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The recent wave of publicity about Angelina Jolie's decision to have a preemptive double mastectomy after discovering she had a mutated BRCA1 gene that is know to raise the risks of breast and ovarian cancers, has prompted some debate on whether she made the right decision.
Although most cancers are thought of as sporadic events, approximately 10 percent are hereditary. These hereditary cancers are due to specific inherited factors or genes that cause an increase in susceptibility to develop certain cancers.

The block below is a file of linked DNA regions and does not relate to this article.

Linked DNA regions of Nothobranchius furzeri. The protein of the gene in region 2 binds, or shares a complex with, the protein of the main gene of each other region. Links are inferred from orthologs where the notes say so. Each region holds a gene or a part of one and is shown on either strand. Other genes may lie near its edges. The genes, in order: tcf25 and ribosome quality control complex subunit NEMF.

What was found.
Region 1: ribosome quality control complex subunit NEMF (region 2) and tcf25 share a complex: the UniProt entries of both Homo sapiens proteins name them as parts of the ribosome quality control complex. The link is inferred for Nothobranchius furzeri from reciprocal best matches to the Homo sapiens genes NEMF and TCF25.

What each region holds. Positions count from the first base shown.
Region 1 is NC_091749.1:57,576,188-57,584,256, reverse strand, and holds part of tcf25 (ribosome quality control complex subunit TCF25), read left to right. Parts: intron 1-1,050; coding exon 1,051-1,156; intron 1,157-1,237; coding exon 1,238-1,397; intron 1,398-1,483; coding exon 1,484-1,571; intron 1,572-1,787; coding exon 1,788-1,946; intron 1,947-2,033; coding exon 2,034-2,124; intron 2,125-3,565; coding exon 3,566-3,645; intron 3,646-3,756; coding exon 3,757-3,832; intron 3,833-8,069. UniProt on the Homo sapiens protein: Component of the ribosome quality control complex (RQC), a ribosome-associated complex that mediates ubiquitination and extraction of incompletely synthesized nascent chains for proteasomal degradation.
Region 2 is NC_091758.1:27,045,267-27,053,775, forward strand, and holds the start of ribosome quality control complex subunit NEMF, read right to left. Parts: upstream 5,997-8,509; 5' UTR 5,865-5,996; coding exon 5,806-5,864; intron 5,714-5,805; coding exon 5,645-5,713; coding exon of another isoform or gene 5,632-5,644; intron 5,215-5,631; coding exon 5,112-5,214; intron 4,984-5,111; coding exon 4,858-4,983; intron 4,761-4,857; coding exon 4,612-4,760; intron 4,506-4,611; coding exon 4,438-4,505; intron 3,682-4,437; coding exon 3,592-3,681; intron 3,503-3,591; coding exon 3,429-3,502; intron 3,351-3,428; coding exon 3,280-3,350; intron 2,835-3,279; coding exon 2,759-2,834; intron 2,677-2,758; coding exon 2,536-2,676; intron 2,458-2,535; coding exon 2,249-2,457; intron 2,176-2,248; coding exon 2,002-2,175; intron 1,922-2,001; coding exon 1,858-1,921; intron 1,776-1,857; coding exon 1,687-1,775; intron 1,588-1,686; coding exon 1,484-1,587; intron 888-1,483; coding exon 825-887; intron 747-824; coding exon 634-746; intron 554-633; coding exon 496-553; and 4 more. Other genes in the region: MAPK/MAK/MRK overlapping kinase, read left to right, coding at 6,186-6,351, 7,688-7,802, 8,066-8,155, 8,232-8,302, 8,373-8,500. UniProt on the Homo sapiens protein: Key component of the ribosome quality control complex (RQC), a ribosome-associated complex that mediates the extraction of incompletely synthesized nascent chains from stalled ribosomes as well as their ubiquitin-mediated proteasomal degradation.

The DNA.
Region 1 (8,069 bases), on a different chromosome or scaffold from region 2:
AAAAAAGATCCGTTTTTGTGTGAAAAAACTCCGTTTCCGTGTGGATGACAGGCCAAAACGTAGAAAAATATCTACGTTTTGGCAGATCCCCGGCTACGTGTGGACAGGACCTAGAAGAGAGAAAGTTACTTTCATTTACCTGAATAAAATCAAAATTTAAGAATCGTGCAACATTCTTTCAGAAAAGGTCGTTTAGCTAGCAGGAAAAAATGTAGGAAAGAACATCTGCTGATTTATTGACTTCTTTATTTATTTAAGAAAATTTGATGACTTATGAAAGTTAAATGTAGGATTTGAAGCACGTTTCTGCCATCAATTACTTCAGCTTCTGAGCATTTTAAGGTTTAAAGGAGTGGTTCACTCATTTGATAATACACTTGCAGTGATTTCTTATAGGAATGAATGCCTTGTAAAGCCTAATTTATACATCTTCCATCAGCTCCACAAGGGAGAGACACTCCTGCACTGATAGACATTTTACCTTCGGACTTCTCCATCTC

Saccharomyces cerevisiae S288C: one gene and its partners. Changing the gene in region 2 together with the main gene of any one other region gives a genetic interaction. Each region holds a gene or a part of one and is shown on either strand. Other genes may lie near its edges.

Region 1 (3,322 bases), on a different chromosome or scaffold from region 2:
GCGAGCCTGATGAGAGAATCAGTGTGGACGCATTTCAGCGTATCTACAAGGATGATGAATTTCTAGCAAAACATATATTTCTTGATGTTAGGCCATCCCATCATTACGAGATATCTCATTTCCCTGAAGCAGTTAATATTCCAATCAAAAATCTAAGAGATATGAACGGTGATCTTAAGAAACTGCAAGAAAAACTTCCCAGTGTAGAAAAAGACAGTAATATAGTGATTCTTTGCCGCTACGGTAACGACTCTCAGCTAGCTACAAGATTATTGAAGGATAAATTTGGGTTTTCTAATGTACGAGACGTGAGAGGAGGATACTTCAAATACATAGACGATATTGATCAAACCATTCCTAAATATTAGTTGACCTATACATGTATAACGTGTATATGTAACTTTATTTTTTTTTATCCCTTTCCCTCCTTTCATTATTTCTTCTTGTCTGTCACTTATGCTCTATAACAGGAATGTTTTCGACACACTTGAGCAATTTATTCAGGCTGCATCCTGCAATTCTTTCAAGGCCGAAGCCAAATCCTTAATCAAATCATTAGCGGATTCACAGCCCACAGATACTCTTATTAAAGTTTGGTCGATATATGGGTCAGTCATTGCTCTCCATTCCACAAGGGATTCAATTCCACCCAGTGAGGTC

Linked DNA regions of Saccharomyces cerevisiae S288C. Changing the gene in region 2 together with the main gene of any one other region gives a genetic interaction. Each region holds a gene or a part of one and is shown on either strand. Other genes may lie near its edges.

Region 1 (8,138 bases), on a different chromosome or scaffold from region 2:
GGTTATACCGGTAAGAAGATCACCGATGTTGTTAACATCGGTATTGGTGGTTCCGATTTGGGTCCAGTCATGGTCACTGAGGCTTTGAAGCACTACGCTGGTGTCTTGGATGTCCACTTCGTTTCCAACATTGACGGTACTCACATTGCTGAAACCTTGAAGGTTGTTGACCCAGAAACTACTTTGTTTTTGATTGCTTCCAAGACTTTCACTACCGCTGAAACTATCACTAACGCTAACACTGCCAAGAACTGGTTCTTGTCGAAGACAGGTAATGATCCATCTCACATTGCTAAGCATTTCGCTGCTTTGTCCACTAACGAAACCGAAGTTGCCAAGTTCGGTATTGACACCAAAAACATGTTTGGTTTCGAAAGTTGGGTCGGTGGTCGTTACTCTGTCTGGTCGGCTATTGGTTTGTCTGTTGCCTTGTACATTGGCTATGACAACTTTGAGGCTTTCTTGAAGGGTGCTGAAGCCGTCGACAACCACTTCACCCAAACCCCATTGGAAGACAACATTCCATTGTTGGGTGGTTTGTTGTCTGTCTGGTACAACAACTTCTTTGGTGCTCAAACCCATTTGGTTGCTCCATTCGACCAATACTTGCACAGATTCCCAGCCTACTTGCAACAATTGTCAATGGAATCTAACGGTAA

Families can pass on a gene from generation to generation, which increases the risk of these cancers to develop at a young age. In Angelina Jolie's case her mother died at a young age of ovarian cancer. St. Luke's Mountain States Tumor Institute has an active genetic testing and genetic counseling program. In this video, Heather Hussey, a genetic counselor with St. Luke's MSTI, talks about Angelina Jolie's decision and the benefits and challenges of deciding to undergo genetic testing.
Ken Dey served as Public Relations Coordinator at St. Luke's from 2008-2014.
How do you define health? Physical? Mental? Social? Health goes beyond medical care. It's how we take care of ourselves, how we interact with our communities, how we take care of each other.
Let St. Luke's support your health, however you define it.